Acacia mearnsii De Wild., 1925,

Verloove, Filip, 2021, New records in vascular plants alien to Tenerife (Spain, Canary Islands), Biodiversity Data Journal 9, pp. 62878-62878: 62878

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Acacia mearnsii De Wild., 1925


Acacia mearnsii De Wild., 1925 

Acacia mearnsii  Pl. Bequaert. 3(1): 62-63. 1925.


TENERIFE: Tegueste, Camino Urb. Las Rosetas close to TF-154 road, shrubland, 18.01.2017, F. Verloove 13419 (BR).


This species is a native of south-eastern Australia, but introduced into many countries for utilisation purposes (mostly as an ornamental shrub). It easily reproduces and, like other acacias, is often considered to be an invasive species ( Miller et al. 2011, Luque et al. 2014).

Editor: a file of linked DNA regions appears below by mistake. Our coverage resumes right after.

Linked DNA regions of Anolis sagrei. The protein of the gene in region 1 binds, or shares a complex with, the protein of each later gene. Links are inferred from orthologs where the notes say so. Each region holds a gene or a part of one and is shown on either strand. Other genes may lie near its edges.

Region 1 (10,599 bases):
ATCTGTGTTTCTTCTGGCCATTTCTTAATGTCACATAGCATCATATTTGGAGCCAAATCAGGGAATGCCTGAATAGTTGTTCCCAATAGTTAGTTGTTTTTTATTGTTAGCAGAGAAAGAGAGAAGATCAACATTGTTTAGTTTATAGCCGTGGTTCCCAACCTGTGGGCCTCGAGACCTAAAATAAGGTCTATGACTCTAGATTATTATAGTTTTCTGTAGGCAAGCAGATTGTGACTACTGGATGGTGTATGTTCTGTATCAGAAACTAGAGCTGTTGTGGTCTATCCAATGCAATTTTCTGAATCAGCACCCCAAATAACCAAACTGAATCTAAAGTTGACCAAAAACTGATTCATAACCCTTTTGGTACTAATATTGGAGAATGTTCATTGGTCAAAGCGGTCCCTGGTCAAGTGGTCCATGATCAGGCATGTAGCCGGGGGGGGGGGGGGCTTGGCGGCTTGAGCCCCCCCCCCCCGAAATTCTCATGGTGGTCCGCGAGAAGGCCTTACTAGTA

In Tenerife, Acacia dealbata  is a naturalised shrub, although some records doubtlessly refer to A. mearnsii  instead. The latter superficially resembles A. dealbata  . It is recognised by its green and shiny foliage (vs. foliage bluish-grey with lustrous leaflets), cream flowers (vs. bright yellow flowers) (Fig. 1View Figure 1) and pods softly appressed grey-pubescent to velutinous (vs. pods glabrous). Furthermore, in A. dealbata  , there is only a single gland at the base of the pinnae, whereas in A. mearnsii  on at least some leaves, multiple glands are present between the pinnae ( Maslin et al. 2019).

In Tegueste, Acacia mearnsii  was probably initially planted a long time ago and now survives. In the same place, a single individual was also observed of A. decurrens  (see earlier).